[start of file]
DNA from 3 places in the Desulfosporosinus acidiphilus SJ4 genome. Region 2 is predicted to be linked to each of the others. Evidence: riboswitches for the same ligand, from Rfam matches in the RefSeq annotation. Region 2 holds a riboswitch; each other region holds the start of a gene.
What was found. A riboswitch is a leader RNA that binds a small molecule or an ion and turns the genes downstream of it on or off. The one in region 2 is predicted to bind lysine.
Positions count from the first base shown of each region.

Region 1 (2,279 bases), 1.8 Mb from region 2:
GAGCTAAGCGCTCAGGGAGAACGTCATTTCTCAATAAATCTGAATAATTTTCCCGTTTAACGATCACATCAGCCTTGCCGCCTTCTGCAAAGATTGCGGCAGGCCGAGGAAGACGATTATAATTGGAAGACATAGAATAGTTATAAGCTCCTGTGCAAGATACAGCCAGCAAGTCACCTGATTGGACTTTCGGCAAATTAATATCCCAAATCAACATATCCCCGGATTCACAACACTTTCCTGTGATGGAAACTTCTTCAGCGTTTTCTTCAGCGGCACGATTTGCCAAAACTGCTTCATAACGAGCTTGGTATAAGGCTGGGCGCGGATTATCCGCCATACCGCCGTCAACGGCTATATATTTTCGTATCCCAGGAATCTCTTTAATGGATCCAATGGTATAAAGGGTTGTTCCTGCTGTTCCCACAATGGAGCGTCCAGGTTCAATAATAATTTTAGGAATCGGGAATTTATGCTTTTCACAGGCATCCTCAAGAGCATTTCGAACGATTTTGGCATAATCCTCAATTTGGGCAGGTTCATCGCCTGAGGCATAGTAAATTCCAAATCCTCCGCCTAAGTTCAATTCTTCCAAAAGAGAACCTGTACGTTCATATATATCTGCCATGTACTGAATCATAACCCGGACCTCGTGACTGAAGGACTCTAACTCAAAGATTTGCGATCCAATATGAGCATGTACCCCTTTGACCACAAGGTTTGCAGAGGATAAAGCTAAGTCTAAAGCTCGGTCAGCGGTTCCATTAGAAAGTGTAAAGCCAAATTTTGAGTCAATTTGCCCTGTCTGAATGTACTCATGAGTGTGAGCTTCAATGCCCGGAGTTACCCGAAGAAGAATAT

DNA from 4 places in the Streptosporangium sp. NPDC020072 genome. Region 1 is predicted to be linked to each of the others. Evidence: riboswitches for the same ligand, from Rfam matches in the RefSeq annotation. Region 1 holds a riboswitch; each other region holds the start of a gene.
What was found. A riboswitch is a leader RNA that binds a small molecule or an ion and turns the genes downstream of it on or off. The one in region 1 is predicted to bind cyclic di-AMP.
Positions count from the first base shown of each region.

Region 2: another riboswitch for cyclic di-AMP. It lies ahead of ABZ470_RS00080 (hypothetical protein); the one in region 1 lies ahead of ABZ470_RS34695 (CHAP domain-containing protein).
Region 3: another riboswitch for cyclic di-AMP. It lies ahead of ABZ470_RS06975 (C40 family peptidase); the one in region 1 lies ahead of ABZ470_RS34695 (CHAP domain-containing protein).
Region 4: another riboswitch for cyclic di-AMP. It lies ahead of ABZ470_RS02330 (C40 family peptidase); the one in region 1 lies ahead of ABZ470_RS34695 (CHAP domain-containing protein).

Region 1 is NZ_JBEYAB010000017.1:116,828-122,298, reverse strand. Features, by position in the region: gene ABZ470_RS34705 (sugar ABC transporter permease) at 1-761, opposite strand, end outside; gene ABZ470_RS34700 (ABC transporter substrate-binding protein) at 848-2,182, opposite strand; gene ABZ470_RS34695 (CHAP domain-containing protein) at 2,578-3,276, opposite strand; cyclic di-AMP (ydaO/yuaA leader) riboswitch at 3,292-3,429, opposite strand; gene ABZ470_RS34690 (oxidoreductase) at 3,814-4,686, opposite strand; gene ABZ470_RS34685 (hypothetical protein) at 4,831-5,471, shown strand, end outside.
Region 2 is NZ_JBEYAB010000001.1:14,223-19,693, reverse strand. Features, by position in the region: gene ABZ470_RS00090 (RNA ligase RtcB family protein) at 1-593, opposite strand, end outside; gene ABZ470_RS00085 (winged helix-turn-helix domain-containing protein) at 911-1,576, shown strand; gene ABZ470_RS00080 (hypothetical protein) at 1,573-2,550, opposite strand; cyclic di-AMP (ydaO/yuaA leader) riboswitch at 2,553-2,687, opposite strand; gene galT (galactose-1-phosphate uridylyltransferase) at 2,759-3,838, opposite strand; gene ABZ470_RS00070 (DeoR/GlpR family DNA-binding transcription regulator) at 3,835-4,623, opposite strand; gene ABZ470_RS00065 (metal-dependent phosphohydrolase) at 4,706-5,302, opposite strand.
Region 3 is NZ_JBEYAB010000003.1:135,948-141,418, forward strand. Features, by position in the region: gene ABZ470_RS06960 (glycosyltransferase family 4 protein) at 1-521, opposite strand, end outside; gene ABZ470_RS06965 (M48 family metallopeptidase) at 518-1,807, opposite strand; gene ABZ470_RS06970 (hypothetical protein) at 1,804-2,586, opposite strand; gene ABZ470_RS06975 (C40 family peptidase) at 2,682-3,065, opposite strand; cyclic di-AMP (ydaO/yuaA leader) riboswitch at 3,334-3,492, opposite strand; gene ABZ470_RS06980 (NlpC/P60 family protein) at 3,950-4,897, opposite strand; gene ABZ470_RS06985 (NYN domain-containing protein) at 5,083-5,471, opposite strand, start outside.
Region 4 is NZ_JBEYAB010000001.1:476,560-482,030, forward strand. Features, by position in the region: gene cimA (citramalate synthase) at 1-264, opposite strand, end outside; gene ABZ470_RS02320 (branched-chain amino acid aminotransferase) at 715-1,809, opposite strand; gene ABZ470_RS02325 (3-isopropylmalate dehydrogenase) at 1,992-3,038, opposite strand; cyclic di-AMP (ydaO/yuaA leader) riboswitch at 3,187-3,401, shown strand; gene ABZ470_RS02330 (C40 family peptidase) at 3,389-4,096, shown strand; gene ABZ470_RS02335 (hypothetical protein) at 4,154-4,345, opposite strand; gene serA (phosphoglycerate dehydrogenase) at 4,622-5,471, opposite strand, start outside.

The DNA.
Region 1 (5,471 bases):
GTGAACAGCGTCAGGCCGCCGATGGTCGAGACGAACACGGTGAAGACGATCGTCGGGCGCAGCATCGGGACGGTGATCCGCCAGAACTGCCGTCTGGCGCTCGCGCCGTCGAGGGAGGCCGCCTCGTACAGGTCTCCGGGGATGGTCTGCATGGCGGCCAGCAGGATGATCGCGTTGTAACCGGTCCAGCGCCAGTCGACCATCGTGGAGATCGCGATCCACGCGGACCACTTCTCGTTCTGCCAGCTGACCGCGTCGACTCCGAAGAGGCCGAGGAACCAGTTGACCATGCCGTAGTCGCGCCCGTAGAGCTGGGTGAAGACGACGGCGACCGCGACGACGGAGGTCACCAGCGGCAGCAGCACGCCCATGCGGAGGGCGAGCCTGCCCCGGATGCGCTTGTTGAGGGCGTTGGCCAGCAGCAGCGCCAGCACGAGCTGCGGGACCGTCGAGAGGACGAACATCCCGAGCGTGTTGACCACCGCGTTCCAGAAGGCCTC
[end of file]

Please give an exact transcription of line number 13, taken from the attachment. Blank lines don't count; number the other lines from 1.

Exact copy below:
Region 2 is NZ_JBEYAB010000001.1:14,223-19,693, reverse strand. Features, by position in the region: gene ABZ470_RS00090 (RNA ligase RtcB family protein) at 1-593, opposite strand, end outside; gene ABZ470_RS00085 (winged helix-turn-helix domain-containing protein) at 911-1,576, shown strand; gene ABZ470_RS00080 (hypothetical protein) at 1,573-2,550, opposite strand; cyclic di-AMP (ydaO/yuaA leader) riboswitch at 2,553-2,687, opposite strand; gene galT (galactose-1-phosphate uridylyltransferase) at 2,759-3,838, opposite strand; gene ABZ470_RS00070 (DeoR/GlpR family DNA-binding transcription regulator) at 3,835-4,623, opposite strand; gene ABZ470_RS00065 (metal-dependent phosphohydrolase) at 4,706-5,302, opposite strand.